[ubuntu-za] Migrating to Linux
msdomdonner at gmail.com
Sun May 3 10:16:03 UTC 2015
Hi Jan, you cant install 14.04 and then in synaptic or cli install
mate-desktop and on booting you can choose the mate environment
On 03/05/2015 11:22, Adrianna Pińska wrote:
> On 3 May 2015 at 06:12, Jan Greeff <jan at verslank.net> wrote:
>> Many thanks Adrianna and William. I am almost sure he will go the LS route
>> like I'm doing.
>> I was thinking of downloading the 14.04 Mate ISO but from what you say it
>> seems unnecessary as I have the normal 14.04 LTS, however, there seems to be
>> a few potential bugs if I install the Mate environment in the normal
> I don't know about bugs. Installation difficulties? Maybe. Bear in
> mind that these instructions are for installing from a PPA, which
> always indicates that what you're installing may be a little bit
> bleeding edge, and are nine months old.
> Here are some newer instructions for 14.04:
> And here are general instructions for Ubuntu on the MATE desktop
> homepage (scroll down):
> As you can see, the packages have been added to the official
> repositories for 14.10 onwards, but you still need the PPA for 14.04.
> The main installation problem seems to be that installing MATE adds a
> couple of things that stick around until you explicitly remove them
> and that make Unity look weird if you go back to it. Which obviously
> is only a problem if you go back to Unity, not in MATE itself.
>> So looks like the safer way to go is to download and use the 14.04 LTS Mate
> "Safer" in that you will not have to do anything at all to install
> MATE because it will already be installed. But you won't get the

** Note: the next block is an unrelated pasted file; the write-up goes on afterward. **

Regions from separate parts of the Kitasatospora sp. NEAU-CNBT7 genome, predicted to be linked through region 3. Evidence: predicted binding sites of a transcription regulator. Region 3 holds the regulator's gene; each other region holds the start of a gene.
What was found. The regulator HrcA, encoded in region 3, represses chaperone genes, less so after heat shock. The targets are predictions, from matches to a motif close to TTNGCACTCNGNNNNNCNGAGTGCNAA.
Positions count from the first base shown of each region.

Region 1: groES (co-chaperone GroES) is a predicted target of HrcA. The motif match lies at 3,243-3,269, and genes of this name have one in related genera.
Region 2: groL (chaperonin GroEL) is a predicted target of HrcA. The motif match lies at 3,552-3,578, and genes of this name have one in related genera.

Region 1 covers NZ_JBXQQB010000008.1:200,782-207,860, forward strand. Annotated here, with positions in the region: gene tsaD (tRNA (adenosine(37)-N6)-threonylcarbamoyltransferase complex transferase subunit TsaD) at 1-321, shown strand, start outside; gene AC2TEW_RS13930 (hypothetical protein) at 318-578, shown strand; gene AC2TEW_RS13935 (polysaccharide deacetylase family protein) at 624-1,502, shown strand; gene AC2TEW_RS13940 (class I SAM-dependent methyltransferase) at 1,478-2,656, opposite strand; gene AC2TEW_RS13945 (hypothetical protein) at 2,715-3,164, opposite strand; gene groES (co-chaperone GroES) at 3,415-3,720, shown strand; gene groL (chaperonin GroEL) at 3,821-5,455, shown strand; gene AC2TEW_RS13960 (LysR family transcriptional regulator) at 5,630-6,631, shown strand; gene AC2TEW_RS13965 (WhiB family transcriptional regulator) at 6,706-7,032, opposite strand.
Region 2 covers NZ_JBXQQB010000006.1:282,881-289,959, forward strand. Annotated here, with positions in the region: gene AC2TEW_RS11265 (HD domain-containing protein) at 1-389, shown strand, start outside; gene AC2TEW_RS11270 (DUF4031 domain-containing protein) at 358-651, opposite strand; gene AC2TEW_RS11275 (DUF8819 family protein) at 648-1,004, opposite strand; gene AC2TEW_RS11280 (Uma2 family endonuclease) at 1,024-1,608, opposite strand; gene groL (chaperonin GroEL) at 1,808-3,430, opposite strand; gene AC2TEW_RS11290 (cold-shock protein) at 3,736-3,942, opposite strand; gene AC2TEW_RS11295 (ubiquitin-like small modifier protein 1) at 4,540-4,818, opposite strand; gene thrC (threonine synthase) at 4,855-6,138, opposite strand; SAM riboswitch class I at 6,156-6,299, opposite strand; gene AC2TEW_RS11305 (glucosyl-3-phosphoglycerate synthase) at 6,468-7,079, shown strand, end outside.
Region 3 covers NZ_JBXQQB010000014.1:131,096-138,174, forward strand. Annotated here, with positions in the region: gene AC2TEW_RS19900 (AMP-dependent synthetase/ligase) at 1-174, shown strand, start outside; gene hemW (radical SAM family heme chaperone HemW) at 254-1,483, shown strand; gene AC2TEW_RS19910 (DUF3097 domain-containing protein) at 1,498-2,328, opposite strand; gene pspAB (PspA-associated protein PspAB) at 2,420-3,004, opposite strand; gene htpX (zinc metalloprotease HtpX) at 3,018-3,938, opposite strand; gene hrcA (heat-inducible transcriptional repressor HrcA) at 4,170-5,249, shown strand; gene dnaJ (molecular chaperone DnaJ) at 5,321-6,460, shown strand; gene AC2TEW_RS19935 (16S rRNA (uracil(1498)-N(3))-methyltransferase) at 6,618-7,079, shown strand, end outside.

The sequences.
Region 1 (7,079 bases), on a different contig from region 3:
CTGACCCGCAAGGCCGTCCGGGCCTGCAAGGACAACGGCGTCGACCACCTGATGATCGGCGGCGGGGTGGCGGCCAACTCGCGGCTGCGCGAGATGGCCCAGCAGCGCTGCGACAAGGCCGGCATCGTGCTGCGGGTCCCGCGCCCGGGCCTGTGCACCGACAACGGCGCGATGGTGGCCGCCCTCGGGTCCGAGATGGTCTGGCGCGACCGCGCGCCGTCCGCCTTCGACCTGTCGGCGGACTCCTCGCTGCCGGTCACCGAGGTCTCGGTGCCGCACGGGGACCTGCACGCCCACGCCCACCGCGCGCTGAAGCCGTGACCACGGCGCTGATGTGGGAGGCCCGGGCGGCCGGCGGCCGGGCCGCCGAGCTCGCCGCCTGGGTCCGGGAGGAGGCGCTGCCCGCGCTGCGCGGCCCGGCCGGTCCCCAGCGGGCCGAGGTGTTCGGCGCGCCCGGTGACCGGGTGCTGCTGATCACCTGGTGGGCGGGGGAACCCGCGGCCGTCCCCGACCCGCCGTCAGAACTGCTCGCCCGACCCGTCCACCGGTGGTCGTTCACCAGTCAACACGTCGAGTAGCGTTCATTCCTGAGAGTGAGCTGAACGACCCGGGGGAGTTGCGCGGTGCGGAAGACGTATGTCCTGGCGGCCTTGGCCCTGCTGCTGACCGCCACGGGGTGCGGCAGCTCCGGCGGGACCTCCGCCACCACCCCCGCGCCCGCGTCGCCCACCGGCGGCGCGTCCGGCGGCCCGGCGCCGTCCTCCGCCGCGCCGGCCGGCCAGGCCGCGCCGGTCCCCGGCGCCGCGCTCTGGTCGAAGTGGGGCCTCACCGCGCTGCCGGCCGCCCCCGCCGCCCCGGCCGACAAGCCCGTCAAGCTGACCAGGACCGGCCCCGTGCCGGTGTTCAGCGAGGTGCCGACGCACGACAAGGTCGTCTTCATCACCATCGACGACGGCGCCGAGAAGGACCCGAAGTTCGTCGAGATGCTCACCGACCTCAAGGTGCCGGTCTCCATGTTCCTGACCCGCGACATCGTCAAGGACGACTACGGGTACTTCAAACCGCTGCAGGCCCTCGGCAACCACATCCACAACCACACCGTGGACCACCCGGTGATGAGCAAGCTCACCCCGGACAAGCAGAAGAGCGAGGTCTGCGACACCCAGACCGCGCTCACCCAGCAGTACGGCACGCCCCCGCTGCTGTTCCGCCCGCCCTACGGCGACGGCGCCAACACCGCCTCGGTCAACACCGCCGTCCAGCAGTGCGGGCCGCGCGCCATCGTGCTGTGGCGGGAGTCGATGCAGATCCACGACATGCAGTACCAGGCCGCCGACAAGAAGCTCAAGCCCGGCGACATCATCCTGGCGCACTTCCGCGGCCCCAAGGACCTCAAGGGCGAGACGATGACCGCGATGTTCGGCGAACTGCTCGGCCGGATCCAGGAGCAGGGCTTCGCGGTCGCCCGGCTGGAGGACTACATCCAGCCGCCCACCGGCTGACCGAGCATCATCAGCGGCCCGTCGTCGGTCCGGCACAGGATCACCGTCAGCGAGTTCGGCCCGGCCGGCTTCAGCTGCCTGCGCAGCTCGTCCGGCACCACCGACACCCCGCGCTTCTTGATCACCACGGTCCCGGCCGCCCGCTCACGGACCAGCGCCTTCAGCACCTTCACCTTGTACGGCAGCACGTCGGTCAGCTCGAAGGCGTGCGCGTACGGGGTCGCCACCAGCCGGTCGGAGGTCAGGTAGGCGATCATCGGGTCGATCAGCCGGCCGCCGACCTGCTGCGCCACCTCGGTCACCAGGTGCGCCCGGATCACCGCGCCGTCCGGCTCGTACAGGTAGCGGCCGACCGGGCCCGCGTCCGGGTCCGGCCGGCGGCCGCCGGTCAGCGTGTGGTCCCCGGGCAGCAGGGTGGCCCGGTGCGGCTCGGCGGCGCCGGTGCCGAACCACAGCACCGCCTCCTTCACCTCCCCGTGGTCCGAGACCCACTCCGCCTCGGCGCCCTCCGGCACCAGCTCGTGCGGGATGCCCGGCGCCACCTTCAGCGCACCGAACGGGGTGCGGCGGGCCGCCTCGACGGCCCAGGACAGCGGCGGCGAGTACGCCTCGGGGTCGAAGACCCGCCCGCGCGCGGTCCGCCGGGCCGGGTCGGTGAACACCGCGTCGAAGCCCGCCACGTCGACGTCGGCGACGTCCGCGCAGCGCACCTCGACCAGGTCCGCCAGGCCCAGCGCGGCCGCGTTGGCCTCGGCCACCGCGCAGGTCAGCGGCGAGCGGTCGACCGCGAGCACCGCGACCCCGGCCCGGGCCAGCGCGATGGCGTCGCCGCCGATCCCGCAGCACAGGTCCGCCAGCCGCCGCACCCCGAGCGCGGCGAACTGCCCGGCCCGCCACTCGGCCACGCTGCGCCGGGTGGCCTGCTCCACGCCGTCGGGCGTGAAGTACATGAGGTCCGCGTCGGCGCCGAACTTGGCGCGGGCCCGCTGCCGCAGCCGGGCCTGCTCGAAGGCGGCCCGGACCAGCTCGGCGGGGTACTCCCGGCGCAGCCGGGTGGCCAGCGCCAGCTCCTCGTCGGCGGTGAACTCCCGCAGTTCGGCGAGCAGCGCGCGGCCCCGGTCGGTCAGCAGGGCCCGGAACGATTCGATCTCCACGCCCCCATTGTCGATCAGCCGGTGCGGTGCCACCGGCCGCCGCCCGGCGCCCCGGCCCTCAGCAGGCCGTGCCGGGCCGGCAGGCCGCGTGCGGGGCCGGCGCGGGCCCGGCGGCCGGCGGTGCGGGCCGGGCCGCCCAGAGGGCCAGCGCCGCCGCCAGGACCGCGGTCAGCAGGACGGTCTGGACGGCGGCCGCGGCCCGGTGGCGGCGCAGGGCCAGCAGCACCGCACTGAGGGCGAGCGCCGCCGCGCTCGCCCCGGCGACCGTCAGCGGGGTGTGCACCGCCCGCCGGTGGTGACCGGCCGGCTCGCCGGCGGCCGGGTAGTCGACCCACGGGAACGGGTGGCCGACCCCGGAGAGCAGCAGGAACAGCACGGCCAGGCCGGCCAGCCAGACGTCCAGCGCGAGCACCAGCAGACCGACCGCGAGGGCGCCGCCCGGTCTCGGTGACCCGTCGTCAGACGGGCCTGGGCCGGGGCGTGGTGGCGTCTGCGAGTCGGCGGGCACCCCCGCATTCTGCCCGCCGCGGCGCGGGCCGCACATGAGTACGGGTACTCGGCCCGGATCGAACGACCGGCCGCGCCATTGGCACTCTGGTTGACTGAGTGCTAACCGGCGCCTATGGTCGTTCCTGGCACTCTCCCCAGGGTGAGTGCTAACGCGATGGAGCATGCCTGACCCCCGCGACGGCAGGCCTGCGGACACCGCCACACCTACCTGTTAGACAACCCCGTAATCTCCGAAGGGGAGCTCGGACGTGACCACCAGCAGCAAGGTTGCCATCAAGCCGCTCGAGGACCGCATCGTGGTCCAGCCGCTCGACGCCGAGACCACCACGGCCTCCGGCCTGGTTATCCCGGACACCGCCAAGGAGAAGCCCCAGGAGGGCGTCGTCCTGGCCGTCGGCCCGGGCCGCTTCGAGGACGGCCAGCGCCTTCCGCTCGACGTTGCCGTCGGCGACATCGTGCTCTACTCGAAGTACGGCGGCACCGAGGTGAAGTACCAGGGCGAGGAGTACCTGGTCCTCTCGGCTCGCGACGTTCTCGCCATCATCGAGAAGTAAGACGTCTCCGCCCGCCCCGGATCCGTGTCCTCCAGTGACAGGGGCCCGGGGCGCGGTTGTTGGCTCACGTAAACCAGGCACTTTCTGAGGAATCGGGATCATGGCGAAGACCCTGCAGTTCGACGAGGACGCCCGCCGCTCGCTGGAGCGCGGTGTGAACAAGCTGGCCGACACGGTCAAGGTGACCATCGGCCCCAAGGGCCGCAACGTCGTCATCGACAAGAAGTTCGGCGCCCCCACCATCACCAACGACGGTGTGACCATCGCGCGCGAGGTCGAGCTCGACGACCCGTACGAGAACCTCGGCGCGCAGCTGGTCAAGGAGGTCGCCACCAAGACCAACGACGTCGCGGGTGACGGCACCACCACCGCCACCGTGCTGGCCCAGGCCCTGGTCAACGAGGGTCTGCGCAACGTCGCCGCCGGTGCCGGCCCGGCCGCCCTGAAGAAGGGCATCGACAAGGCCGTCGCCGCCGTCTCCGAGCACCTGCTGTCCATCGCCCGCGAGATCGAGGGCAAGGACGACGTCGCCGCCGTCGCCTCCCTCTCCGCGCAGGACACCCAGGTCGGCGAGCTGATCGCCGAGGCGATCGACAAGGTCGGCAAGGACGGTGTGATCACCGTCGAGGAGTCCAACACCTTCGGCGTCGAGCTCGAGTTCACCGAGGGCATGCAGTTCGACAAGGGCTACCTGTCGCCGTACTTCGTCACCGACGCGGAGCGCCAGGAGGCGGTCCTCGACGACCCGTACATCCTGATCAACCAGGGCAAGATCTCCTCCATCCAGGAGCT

> Unity environment unless you install that. I have no idea which route
> is cleaner if you want the option of both.
> How invested are you in MATE specifically? It's still a bit new; XFCE
> (Xubuntu) or LXDE (Lubuntu) have been around for much longer, so they
> should be a lot more stable.
> For example, I think the established desktop environments in the main
> repositories are more clever about playing nice with each other. E.g.
> if there are system apps that should only autostart for one
> environment and not others, they are set up that way -- something that
> doesn't seem to be the case yet for MATE, and will probably be fixed
> in the future.
>> Both his laptops can run 2 GB RAM, the one just needs an upgrade from 1 GB.
>> I have installed Ubuntu 14.04 in two laptops running on 2 GB RAM and they
>> both seem quite happy, so perhaps I should not worry about the Xubuntu or
>> Lubuntu options.
> I would still recommend one of the lighter environments over Unity for
> two reasons:
> 1) I think the model will be easier for a Windows user to adjust to:
> they're closer to the boring but reliable window model used by old
> GNOME, KDE, etc.. Unity goes off on a bit of an exciting tangent. On
> the other hand, this may not be a problem for someone who is used to
> smartphone OSes, since it kind of resembles that. Also I admit that
> I'm somewhat biased.
> 2) Unity may be technically usable on the laptop but still slow enough
> to be annoying. That can be a huge usability difference. The laptop
> I'm typing this on has 2G of RAM, I use Fluxbox (which is considerably
> lighter than any of the environments we're discussing) and I *just*
> manage to run Firefox at the same time as other things (to be fair
> this is mostly Firefox's fault).
> In summary: if I were you, taking all these factors into account, I'd
> probably try XFCE or LXDE -- either by installing packages on top of
> your vanilla Ubuntu install DVD or by getting the 14.04 version of
> Xubuntu or Lubuntu.
> You may find this article interesting (although it is also quite old):
> Note that there's a difference between installing e.g. just the xfce
> package and the entire xubuntu environment (the xubuntu-desktop
> package) -- the latter is likely to override stuff like the login
> screen and some of the default applications.
> If you want a completely stress- and tweak-free experience, get the
> Xubuntu or Lubuntu install DVD -- but if you don't want to waste the
> bandwidth unnecessarily, try messing around with the packages first
> and see what happens. You can install and try as many environments as
> you want, and you can always do a clean install afterwards.
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